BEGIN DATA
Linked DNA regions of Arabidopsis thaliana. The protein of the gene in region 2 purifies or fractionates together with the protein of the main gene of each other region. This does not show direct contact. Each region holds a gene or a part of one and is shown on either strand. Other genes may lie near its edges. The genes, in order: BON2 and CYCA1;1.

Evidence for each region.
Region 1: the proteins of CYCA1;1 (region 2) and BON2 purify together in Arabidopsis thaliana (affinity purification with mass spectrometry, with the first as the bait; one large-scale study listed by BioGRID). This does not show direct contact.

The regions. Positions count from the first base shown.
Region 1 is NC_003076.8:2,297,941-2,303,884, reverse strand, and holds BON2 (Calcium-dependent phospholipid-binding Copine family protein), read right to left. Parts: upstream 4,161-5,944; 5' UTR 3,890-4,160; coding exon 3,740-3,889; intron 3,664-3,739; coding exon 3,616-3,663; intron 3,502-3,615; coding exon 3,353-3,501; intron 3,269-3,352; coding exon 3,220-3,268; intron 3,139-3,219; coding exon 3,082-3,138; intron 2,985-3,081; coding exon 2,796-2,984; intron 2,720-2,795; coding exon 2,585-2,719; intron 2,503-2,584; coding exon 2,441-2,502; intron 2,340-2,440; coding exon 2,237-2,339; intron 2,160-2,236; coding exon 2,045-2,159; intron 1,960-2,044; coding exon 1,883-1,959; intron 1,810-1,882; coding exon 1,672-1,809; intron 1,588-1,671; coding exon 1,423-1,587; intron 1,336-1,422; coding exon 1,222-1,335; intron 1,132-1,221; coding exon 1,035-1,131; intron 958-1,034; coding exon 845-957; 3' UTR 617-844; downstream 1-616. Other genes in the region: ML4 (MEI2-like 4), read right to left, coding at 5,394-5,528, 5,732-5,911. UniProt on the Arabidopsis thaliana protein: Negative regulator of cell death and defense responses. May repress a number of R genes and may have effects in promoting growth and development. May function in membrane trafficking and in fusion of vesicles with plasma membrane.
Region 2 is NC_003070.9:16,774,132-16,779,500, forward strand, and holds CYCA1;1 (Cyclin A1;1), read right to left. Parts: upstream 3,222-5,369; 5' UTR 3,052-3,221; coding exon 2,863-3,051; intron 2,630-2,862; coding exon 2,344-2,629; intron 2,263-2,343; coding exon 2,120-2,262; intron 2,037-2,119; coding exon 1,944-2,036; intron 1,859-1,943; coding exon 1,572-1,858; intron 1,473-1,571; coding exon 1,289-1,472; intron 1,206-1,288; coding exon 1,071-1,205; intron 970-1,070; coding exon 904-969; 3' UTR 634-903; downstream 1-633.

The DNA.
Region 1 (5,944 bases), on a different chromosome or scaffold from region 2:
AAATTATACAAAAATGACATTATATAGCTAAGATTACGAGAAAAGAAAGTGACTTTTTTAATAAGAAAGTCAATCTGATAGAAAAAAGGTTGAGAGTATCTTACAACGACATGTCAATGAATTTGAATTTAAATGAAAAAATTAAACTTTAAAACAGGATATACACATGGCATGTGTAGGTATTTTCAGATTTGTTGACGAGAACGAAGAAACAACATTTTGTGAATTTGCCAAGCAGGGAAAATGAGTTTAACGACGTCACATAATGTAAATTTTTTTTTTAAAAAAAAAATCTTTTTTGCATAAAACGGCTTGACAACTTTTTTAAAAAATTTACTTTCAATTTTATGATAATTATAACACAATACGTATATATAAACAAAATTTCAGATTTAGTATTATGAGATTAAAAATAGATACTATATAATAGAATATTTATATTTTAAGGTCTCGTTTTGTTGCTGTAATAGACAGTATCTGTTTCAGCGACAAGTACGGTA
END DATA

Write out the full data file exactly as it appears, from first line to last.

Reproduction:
Linked DNA regions of Arabidopsis thaliana. The protein of the gene in region 2 purifies or fractionates together with the protein of the main gene of each other region. This does not show direct contact. Each region holds a gene or a part of one and is shown on either strand. Other genes may lie near its edges. The genes, in order: BON2 and CYCA1;1.

Evidence for each region.
Region 1: the proteins of CYCA1;1 (region 2) and BON2 purify together in Arabidopsis thaliana (affinity purification with mass spectrometry, with the first as the bait; one large-scale study listed by BioGRID). This does not show direct contact.

The regions. Positions count from the first base shown.
Region 1 is NC_003076.8:2,297,941-2,303,884, reverse strand, and holds BON2 (Calcium-dependent phospholipid-binding Copine family protein), read right to left. Parts: upstream 4,161-5,944; 5' UTR 3,890-4,160; coding exon 3,740-3,889; intron 3,664-3,739; coding exon 3,616-3,663; intron 3,502-3,615; coding exon 3,353-3,501; intron 3,269-3,352; coding exon 3,220-3,268; intron 3,139-3,219; coding exon 3,082-3,138; intron 2,985-3,081; coding exon 2,796-2,984; intron 2,720-2,795; coding exon 2,585-2,719; intron 2,503-2,584; coding exon 2,441-2,502; intron 2,340-2,440; coding exon 2,237-2,339; intron 2,160-2,236; coding exon 2,045-2,159; intron 1,960-2,044; coding exon 1,883-1,959; intron 1,810-1,882; coding exon 1,672-1,809; intron 1,588-1,671; coding exon 1,423-1,587; intron 1,336-1,422; coding exon 1,222-1,335; intron 1,132-1,221; coding exon 1,035-1,131; intron 958-1,034; coding exon 845-957; 3' UTR 617-844; downstream 1-616. Other genes in the region: ML4 (MEI2-like 4), read right to left, coding at 5,394-5,528, 5,732-5,911. UniProt on the Arabidopsis thaliana protein: Negative regulator of cell death and defense responses. May repress a number of R genes and may have effects in promoting growth and development. May function in membrane trafficking and in fusion of vesicles with plasma membrane.
Region 2 is NC_003070.9:16,774,132-16,779,500, forward strand, and holds CYCA1;1 (Cyclin A1;1), read right to left. Parts: upstream 3,222-5,369; 5' UTR 3,052-3,221; coding exon 2,863-3,051; intron 2,630-2,862; coding exon 2,344-2,629; intron 2,263-2,343; coding exon 2,120-2,262; intron 2,037-2,119; coding exon 1,944-2,036; intron 1,859-1,943; coding exon 1,572-1,858; intron 1,473-1,571; coding exon 1,289-1,472; intron 1,206-1,288; coding exon 1,071-1,205; intron 970-1,070; coding exon 904-969; 3' UTR 634-903; downstream 1-633.

The DNA.
Region 1 (5,944 bases), on a different chromosome or scaffold from region 2:
AAATTATACAAAAATGACATTATATAGCTAAGATTACGAGAAAAGAAAGTGACTTTTTTAATAAGAAAGTCAATCTGATAGAAAAAAGGTTGAGAGTATCTTACAACGACATGTCAATGAATTTGAATTTAAATGAAAAAATTAAACTTTAAAACAGGATATACACATGGCATGTGTAGGTATTTTCAGATTTGTTGACGAGAACGAAGAAACAACATTTTGTGAATTTGCCAAGCAGGGAAAATGAGTTTAACGACGTCACATAATGTAAATTTTTTTTTTAAAAAAAAAATCTTTTTTGCATAAAACGGCTTGACAACTTTTTTAAAAAATTTACTTTCAATTTTATGATAATTATAACACAATACGTATATATAAACAAAATTTCAGATTTAGTATTATGAGATTAAAAATAGATACTATATAATAGAATATTTATATTTTAAGGTCTCGTTTTGTTGCTGTAATAGACAGTATCTGTTTCAGCGACAAGTACGGTA